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    [content] => <p><a href="/pest-library/profile/termites">Termites</a> are one of the absolute worst pest infestations that you can deal with, especially if you don&rsquo;t get it taken care of in a timely manner. The potential for a serious termite problem can cause a lot of stress and anxiety, which is why it makes a lot of sense that it&rsquo;s extremely common for people to be a bit on edge when they think they have termites. &nbsp;<br>&nbsp;<br>While it&rsquo;s good to be on the lookout, this fear of termites can cause a lot of people to misidentify a bug as a termite. But don&rsquo;t panic! We&rsquo;re going to point to some of the common identification mistakes that people make, and show you how to tell the difference between an actual termite and a bug that just sort of looks like a termite. &nbsp;</p>
<h3>&nbsp;<br>Termite Vs. Carpenter Ants &nbsp;</h3>
<p>&nbsp;<br>It&rsquo;s pretty simple to mix up termites and <a href="/pest-library/profile/carpenter-ants">carpenter ants</a>: they&rsquo;re both small, winged insects, and they both cause wood damage. The important distinction between the two behaviorally is that termites can cause a whole lot more damage than a carpenter ant can. To tell the difference between the two, let&rsquo;s first take a look at each of them. &nbsp;<br>&nbsp;<br>Here we have a termite: &nbsp;</p>
<p><img alt="Winged termite" height="303" src="https://bcms-files.s3.amazonaws.com/Rv4pXBZmdK-1114/images/Winged_Termite__Alate_Macrotermes_mossambicus___11691023983-min.jpg" width="550"><br>&nbsp;&nbsp;<br>&nbsp;<br>And here we have a carpenter ant: &nbsp;</p>
<p><img alt="Winged carpenter ant " height="430" src="https://bcms-files.s3.amazonaws.com/Rv4pXBZmdK-1114/images/18754341506_9536640a1a_b.jpg" width="550"><br>&nbsp;&nbsp;<br>&nbsp;<br><strong>What are the main differences between the two? </strong>&nbsp;</p>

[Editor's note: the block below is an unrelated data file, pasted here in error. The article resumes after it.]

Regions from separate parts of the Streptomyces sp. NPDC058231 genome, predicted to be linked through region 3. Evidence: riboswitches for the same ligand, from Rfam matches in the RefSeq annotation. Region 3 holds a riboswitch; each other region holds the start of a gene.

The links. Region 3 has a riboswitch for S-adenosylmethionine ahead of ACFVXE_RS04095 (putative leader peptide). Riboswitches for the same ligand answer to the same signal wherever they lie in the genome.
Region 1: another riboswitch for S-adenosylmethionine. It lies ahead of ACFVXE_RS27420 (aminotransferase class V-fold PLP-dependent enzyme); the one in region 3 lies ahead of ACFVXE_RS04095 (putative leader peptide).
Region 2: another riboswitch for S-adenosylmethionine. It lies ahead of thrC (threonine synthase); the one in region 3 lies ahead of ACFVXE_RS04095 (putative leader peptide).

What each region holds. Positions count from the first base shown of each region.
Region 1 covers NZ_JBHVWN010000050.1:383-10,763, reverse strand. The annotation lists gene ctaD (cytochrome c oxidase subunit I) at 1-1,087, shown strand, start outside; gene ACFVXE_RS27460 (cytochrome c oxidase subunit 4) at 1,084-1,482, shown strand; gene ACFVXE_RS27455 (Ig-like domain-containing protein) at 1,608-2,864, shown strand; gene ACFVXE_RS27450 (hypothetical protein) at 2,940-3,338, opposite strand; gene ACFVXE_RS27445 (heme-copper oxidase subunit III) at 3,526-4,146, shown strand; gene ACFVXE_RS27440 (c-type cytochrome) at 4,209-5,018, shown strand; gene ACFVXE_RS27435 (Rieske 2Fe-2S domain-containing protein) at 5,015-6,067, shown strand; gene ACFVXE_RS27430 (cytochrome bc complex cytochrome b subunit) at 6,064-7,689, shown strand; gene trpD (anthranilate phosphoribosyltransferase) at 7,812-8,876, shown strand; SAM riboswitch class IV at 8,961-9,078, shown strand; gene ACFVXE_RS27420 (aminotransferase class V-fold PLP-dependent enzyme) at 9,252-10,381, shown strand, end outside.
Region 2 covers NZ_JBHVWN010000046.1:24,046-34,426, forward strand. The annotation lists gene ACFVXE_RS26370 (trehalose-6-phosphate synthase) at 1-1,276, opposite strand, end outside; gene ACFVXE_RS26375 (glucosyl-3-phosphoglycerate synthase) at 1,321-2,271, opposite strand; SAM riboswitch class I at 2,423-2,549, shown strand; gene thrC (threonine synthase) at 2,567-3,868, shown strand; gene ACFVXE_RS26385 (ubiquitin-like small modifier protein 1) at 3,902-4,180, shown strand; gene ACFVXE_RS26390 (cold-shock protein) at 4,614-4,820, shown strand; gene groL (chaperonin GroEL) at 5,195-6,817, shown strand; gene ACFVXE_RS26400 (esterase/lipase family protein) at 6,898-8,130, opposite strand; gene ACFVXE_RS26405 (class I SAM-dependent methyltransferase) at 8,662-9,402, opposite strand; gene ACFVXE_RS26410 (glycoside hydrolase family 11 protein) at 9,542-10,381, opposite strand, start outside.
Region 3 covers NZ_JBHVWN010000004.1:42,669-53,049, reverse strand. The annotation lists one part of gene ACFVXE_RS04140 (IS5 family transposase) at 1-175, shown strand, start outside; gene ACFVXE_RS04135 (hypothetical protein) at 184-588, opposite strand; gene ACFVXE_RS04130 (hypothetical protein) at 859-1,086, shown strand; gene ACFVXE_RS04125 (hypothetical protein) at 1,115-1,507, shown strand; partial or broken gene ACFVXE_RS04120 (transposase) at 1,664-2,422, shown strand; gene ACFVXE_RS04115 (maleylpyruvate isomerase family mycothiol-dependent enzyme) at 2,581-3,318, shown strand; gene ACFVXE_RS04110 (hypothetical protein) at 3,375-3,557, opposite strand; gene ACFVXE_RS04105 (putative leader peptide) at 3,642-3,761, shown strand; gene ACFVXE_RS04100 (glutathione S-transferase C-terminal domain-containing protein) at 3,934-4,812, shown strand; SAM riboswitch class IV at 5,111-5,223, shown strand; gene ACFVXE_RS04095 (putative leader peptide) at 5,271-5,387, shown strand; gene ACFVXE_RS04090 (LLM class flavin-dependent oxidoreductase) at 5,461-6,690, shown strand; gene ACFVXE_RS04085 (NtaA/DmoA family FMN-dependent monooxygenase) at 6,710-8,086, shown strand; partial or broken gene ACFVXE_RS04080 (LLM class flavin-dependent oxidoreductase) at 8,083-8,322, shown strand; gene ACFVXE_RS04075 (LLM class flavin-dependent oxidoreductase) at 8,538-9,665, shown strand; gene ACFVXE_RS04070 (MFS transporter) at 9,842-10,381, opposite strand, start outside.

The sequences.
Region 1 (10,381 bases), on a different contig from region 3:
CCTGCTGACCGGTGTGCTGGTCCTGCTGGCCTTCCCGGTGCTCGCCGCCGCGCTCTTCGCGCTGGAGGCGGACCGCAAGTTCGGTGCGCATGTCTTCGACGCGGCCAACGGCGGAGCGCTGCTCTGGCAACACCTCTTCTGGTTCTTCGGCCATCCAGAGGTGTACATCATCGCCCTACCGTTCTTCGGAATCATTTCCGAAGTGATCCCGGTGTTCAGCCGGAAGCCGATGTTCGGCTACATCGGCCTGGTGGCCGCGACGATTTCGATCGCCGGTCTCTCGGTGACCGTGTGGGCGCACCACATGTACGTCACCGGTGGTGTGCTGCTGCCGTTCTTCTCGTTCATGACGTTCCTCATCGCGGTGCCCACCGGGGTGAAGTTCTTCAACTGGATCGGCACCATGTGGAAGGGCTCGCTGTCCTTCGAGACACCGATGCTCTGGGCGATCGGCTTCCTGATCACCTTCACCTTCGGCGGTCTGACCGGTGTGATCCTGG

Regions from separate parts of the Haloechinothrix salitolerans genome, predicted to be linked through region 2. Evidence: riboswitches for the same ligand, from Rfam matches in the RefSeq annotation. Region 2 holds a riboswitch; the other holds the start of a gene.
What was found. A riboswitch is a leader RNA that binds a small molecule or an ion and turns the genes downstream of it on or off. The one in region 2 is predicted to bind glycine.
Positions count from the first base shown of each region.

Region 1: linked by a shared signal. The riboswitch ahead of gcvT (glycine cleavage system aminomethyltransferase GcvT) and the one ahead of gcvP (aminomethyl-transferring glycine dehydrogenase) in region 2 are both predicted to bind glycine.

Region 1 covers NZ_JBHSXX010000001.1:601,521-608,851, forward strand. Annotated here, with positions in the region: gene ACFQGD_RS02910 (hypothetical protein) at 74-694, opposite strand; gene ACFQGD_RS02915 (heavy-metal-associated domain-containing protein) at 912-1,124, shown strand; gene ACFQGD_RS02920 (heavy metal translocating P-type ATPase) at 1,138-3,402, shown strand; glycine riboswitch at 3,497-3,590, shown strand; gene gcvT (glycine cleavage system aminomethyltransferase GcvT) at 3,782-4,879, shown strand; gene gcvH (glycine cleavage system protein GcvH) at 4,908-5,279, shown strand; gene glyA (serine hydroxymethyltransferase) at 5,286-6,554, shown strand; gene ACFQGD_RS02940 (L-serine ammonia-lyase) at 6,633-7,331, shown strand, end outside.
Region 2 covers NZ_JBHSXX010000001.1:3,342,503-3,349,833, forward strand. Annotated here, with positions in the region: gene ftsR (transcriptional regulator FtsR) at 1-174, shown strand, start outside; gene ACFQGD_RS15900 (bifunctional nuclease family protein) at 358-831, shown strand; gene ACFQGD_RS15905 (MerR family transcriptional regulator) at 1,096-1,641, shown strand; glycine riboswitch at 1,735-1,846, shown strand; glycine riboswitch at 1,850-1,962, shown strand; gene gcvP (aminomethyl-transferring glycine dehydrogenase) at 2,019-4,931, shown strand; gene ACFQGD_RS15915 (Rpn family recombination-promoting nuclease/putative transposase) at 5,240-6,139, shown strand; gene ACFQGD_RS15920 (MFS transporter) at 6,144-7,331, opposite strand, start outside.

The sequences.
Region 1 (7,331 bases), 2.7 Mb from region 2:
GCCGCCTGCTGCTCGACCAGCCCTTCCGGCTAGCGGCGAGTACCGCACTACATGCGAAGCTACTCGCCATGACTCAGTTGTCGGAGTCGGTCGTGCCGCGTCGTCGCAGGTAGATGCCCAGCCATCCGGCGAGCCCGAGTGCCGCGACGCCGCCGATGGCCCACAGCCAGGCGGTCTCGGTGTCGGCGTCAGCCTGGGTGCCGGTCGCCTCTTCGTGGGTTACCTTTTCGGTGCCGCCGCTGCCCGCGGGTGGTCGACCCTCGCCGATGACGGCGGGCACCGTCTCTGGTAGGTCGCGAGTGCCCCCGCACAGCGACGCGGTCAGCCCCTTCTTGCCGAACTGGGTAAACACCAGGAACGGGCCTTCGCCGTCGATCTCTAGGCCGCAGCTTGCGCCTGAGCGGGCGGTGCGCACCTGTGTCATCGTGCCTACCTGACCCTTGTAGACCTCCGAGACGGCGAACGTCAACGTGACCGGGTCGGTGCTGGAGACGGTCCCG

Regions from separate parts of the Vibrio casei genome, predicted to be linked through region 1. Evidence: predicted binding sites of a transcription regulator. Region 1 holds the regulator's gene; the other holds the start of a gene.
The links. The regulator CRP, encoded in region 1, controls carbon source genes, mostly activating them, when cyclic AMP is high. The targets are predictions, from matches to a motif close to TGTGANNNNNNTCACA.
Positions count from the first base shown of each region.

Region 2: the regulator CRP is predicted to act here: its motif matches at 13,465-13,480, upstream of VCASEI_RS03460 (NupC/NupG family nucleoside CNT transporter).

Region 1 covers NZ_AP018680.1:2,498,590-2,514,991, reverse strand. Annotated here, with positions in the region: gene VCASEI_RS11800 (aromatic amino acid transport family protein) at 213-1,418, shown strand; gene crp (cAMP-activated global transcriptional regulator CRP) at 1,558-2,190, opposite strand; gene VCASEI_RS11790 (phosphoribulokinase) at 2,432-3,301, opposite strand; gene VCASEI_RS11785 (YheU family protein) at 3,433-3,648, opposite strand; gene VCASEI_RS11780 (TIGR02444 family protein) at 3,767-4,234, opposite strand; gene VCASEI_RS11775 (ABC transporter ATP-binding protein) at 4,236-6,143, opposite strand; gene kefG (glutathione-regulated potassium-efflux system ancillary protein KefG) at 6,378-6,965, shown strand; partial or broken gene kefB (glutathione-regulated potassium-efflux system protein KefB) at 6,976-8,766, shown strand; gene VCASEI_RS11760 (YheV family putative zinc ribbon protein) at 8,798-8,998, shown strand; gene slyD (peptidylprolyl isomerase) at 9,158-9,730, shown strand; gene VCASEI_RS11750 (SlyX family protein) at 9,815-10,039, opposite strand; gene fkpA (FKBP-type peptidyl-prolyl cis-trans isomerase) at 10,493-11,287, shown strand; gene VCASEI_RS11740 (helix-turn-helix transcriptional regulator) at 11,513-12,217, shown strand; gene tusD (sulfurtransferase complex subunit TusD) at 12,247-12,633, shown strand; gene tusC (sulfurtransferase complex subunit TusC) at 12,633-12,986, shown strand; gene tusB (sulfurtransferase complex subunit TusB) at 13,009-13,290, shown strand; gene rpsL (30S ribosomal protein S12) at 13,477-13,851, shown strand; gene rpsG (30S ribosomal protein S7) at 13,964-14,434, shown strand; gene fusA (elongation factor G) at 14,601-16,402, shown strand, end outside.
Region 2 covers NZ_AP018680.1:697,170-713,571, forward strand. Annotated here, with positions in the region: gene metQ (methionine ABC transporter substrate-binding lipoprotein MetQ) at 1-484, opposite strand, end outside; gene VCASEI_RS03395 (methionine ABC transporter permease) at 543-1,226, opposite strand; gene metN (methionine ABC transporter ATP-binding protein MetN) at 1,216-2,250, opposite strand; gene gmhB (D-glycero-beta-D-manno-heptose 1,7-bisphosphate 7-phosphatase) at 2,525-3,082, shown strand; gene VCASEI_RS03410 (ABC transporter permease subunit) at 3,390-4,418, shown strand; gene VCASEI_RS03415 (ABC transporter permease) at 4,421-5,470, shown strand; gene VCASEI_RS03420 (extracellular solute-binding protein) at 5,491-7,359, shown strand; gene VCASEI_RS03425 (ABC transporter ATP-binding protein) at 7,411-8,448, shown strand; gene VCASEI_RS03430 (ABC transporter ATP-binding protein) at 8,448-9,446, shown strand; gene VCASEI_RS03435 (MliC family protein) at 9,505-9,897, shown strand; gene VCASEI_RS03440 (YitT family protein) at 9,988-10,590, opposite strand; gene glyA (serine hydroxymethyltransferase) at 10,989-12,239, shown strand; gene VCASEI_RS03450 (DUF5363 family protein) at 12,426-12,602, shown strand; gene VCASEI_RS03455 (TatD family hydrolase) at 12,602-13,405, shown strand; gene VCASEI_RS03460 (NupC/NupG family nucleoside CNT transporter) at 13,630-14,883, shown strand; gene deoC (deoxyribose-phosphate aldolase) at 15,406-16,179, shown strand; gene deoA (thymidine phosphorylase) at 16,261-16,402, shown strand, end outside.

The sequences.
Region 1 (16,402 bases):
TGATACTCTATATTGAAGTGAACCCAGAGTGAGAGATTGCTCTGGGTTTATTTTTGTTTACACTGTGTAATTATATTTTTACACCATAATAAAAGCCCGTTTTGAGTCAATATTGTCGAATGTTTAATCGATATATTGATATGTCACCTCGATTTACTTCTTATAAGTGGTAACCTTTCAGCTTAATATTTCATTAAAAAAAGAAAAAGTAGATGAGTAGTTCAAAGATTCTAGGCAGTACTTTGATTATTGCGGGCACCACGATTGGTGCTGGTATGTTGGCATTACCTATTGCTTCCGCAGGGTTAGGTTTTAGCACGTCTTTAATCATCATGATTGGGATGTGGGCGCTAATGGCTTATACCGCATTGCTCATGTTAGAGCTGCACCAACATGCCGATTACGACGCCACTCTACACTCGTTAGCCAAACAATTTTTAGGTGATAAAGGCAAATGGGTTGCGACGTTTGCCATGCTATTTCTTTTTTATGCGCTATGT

<ul>
<li>Termites are broad-waisted, while carpenter ants are narrow-waisted.</li>
<li>Termites have straight antennae, while carpenter ants have bowed antennae. &nbsp;</li>
<li>Termites have 2 sets of equal-sized wings, while carpenter ants have one set of large wings and one set of small wings. &nbsp;</li>
<li>Termites are typically only visible in a swarm, while carpenter ants are a bit larger and usually more visible. &nbsp;</li>
</ul>
<h3>&nbsp;<br>Termites vs. Citronella Ants&nbsp;</h3>
<p>&nbsp;<br>Citronella <a href="/pest-library/profile/ants">ants</a> and termites are a very similar color, a sort of reddish-brown. Let&rsquo;s instead focus on the differences, this time without wings. Here&rsquo;s a photo of a group of termites: &nbsp;</p>
<p><img alt="Group of termites, one of them winged" height="367" src="https://bcms-files.s3.amazonaws.com/Rv4pXBZmdK-1114/images/35303727436_c4757e4f12_b.jpg" width="550"><br>&nbsp;&nbsp;<br>&nbsp;<br>Here&rsquo;s a group of citronella ants: &nbsp;<br>&nbsp;<br>&nbsp; <img alt="Group of citronella ants" height="366" src="https://bcms-files.s3.amazonaws.com/Rv4pXBZmdK-1114/images/Citronella_Ants_-_Lasius_umbratus_Green_Ridge_State_Forest_Flintstone_Maryland.jpg" width="550"><br>&nbsp;<br>They look pretty similar, right? The main differences to note come down to those distinct shapes we talked about earlier: &nbsp;</p>
<ul>
<li>Citronella ants have narrower waists than termites. &nbsp;</li>
<li>Citronella ants also have distinctly larger abdomens than termites do.</li>
<li>Note again those antennae: the termites have straight antennae, while citronella ants have those slightly bent antennae.&nbsp;</li>
</ul>
<p>&nbsp;<br>These are two of the most common examples of termite misidentification! Keep in mind that if you are worried you have a termite problem, try to get a good look at the insect you&rsquo;re looking at, and try to note body shape or antennae characteristics to make a determination. Also remember that you will usually only see a termite in a swarm and that a solitary termite crawling around is relatively rare. &nbsp;</p>
<h3>&nbsp;<br>Having termite or ant problems?&nbsp;&nbsp;</h3>
<p>&nbsp;<br>A-1 Pest Control can help! If you&rsquo;re in need of <a href="/termite-control">termite control</a> or <a href="/home-pest-control">ant control</a> of any kind, we have the expertise to properly treat the problem -- or even prevent it from ever happening. Just <a href="/contact-us#schedule">get in touch with us for a free estimate</a>.&nbsp;</p>
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Termites are one of the absolute worst pest infestations that you can deal with, especially if you don’t get it taken care of in a timely manner. The potential for a serious termite problem can…